Dismissing Mayor Rob Ford's pledge to bury the entire Eglinton Crosstown LRT as "radically out of sync" with design in leading cities around the world, an influential group of transit and planning experts has released a strongly-worded letter calling on city council to halt the controversial $8.4 billion scheme.
"After several false starts and radical shifts in direction that have disastrously impeded progress, recent events have put the ball squarely back in your court," states the letter, which has been signed by 117 urbanists and is still in circulation online.
At a press conference Sunday, University of Toronto Cities Centre director Eric Miller accused the Ford administration of rejecting "evidence-based planning" in its transit plans and characterized the roiling subway-versus-LRT fight as "a crisis." "We need to make cost-effective decisions, not ideological ones."
The group – which includes former Toronto chief planner Paul Bedford, veteran transit expert Richard Soberman, and urbanist Ken Greenberg – proposed a three-point plan that calls on council to reinstate the original Crosstown configuration, which saw the LRT operating in a tunnel through the core but on surface rights-of-way at its east and west ends.
Yet they stopped short of asking council to revert completely to LRTs, as envisioned in the Transit City strategy adopted by council under former mayor David Miller. The letter urges council to fast-track plans for "higher-order" transit on Finch West and Sheppard East, thus leaving the door ajar for bus-rapid transit service along those corridors.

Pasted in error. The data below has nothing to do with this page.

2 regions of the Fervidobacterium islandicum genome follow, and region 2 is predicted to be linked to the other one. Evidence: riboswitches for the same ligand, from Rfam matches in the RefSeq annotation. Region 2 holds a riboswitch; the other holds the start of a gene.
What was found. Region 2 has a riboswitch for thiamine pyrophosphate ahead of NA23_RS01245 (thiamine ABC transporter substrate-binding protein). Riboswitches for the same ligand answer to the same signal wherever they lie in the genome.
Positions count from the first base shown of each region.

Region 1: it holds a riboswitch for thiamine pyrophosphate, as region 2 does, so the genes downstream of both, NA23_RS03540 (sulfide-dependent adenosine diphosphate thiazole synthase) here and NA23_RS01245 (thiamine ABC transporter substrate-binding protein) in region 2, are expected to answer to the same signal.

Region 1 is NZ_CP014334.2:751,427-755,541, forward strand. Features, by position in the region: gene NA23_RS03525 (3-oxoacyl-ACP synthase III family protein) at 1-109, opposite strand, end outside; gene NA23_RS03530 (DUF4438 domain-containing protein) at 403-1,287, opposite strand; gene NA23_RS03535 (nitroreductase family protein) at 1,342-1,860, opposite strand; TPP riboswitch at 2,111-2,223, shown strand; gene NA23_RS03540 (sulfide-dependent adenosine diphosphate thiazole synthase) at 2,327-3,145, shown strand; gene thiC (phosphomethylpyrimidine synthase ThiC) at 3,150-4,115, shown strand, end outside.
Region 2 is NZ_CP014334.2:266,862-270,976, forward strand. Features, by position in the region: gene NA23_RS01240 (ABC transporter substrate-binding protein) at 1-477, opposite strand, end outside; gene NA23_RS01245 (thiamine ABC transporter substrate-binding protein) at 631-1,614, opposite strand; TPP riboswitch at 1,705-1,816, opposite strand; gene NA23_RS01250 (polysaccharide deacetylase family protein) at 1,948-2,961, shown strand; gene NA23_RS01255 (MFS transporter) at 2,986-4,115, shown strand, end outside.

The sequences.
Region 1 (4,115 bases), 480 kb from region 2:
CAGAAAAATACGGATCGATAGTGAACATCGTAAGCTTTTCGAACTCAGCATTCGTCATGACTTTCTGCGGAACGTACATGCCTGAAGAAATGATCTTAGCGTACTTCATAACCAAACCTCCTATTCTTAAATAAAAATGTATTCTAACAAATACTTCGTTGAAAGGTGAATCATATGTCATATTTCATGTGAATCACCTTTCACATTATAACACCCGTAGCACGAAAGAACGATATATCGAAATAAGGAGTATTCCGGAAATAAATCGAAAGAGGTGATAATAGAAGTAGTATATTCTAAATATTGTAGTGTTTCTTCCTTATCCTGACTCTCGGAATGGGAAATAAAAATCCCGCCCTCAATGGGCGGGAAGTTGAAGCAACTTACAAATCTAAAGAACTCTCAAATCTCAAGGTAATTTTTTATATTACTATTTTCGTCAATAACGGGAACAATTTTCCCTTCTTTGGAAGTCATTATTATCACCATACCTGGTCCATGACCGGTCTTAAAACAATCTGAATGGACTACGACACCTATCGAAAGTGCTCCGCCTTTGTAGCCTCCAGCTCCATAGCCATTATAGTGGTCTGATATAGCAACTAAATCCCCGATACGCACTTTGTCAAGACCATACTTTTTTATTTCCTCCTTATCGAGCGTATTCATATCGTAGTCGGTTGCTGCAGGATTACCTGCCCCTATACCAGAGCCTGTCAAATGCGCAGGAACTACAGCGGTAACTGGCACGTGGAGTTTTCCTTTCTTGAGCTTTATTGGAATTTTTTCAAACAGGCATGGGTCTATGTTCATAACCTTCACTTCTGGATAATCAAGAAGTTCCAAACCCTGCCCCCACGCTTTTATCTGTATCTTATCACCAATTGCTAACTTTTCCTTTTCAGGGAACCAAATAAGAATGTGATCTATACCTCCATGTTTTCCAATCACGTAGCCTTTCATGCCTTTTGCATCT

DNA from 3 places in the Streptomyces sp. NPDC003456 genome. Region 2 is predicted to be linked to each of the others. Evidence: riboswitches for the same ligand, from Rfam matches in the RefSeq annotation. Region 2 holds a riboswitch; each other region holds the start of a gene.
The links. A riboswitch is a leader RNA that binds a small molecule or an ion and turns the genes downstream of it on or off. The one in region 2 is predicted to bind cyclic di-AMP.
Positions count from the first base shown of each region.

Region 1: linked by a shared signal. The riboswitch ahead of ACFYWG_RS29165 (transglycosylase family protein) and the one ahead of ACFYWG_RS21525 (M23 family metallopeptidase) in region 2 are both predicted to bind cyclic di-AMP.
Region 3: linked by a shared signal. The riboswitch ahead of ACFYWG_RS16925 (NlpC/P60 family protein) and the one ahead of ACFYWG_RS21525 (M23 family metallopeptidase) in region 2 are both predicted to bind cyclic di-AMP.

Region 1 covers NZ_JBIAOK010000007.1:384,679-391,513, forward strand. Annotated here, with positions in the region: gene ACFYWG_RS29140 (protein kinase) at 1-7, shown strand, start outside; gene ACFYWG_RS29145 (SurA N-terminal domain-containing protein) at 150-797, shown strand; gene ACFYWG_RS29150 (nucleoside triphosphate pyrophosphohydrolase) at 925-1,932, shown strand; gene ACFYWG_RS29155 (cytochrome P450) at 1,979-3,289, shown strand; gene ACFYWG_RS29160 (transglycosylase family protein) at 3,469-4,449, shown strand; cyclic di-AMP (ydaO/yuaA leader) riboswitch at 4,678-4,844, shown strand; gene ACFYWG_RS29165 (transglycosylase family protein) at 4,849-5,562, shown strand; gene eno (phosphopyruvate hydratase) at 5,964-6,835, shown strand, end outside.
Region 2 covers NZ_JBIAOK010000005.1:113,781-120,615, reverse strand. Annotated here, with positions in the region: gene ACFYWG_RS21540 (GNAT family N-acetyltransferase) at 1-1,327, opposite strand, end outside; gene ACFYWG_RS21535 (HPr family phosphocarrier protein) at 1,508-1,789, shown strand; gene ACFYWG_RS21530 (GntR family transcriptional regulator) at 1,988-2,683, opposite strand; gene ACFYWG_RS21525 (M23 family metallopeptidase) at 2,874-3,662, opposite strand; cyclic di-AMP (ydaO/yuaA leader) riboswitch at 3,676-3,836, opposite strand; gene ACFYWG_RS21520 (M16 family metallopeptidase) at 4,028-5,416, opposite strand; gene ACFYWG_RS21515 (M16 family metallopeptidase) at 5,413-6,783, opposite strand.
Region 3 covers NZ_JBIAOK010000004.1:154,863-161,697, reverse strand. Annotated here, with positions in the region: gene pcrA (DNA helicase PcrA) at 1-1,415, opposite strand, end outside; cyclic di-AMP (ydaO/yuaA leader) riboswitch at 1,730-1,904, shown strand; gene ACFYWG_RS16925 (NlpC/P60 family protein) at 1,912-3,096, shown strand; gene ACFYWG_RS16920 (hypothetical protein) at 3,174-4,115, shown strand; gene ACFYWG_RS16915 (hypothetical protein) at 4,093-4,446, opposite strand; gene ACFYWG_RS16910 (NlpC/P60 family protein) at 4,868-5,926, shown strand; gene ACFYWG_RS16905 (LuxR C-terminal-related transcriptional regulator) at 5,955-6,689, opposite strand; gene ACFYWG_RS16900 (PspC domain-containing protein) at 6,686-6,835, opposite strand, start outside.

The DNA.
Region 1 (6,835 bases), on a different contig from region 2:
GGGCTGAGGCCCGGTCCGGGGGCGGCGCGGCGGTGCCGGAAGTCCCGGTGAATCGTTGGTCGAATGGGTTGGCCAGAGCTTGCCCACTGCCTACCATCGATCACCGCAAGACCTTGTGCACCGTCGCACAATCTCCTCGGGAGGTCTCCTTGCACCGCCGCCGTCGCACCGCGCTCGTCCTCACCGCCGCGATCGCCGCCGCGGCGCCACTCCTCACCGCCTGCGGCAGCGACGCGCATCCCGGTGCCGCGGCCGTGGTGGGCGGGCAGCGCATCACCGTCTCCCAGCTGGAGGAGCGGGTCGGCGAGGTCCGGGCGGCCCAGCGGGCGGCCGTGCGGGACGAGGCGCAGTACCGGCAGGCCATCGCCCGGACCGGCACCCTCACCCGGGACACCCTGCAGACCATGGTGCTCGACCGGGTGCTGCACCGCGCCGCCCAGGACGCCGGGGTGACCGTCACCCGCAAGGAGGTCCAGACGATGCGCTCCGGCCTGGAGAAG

Making the case for surface transit, Mr. Bedford noted that the Spadina LRT, which operates in its own right-of-way, and Finch West bus both carry more riders per day than the Sheppard subway, which cost $1 billion.
Others stressed that council's chronic flip-flops on approved transit strategies have cost taxpayers millions in contract cancellation fees and delay. "There is no 'war on the car,'" added Mr. Greenberg, citing one of Mr. Ford's favourite slogans. "What we are seeing now is a war on common sense based on flawed logic."
The academics are also asking that the provincial Liberals maintain all the funding earmarked for transit capital expansion in the city – an acknowledgment of a growing concern that Queen's Park may dial back costly infrastructure projects in its forthcoming austerity budget.
The move comes on the heels of a week of intense political feuding triggered by TTC chair Karen Stintz's decision to go public with her concerns about the Ford administration's subway-focused transit strategy.
Yet this latest broadside against Mr. Ford shows that opposition to his plan is coalescing in a way that echoes last fall's waterfront fight. Many of the signatories of the current transit letter had previously joined forces with CodeBlue Toronto to demand that council halt Councillor Doug Ford's campaign to tear up the waterfront land development strategy and start from scratch.
The group's third recommendation is that the city get back into the business of detailed long-term transportation and transit planning, as was done in the 1970s by the former Metro following the cancellation of the Spadina expressway and other inner-city highway projects.
"Ad hoc, one-off decisions are no way to build a cost-effective, attractive transit network," the letter states. "A systematic review and analysis of past, current and new plans and ideas is urgently required so that we have a thoughtful, defensible, cost-effective plan for moving forward in the longer term and so that we never again fall into the chaos in which we currently find ourselves."